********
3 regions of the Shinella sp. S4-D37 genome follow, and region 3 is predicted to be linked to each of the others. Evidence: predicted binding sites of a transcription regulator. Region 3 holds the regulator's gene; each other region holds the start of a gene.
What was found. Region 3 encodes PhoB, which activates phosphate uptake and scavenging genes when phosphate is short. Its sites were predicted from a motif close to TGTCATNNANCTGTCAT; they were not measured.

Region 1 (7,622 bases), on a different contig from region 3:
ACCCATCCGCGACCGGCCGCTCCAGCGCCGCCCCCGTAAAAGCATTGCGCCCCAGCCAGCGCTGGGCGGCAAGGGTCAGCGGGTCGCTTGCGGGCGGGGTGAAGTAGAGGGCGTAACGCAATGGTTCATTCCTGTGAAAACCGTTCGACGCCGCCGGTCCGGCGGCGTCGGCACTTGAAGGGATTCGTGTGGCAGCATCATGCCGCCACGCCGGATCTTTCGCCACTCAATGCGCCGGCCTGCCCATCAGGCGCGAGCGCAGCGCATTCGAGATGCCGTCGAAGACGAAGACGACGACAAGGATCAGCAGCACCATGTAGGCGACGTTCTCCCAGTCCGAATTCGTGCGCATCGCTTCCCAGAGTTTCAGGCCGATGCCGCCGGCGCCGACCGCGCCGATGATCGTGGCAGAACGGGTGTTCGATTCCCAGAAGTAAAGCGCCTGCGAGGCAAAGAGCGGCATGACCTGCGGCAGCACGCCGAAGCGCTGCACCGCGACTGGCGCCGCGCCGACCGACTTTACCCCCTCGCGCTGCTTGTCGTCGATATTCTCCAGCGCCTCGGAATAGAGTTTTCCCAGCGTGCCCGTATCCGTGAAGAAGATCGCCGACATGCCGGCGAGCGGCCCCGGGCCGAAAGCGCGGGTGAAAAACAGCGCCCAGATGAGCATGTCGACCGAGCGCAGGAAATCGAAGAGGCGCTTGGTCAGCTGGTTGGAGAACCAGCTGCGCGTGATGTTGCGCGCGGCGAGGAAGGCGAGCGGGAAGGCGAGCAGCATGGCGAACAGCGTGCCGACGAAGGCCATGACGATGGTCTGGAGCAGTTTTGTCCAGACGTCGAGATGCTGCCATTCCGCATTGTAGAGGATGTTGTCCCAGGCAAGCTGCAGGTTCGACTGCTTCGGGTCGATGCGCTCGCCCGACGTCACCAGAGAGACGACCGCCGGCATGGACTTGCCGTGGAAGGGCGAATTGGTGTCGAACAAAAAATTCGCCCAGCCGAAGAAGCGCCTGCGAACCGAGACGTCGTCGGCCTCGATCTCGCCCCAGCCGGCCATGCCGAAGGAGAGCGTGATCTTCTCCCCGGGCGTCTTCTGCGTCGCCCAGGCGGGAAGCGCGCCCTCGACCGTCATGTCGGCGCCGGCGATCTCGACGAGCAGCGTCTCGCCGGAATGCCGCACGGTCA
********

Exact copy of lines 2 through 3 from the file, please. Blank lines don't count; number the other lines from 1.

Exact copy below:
What was found. Region 3 encodes PhoB, which activates phosphate uptake and scavenging genes when phosphate is short. Its sites were predicted from a motif close to TGTCATNNANCTGTCAT; they were not measured.

Region 1 (7,622 bases), on a different contig from region 3: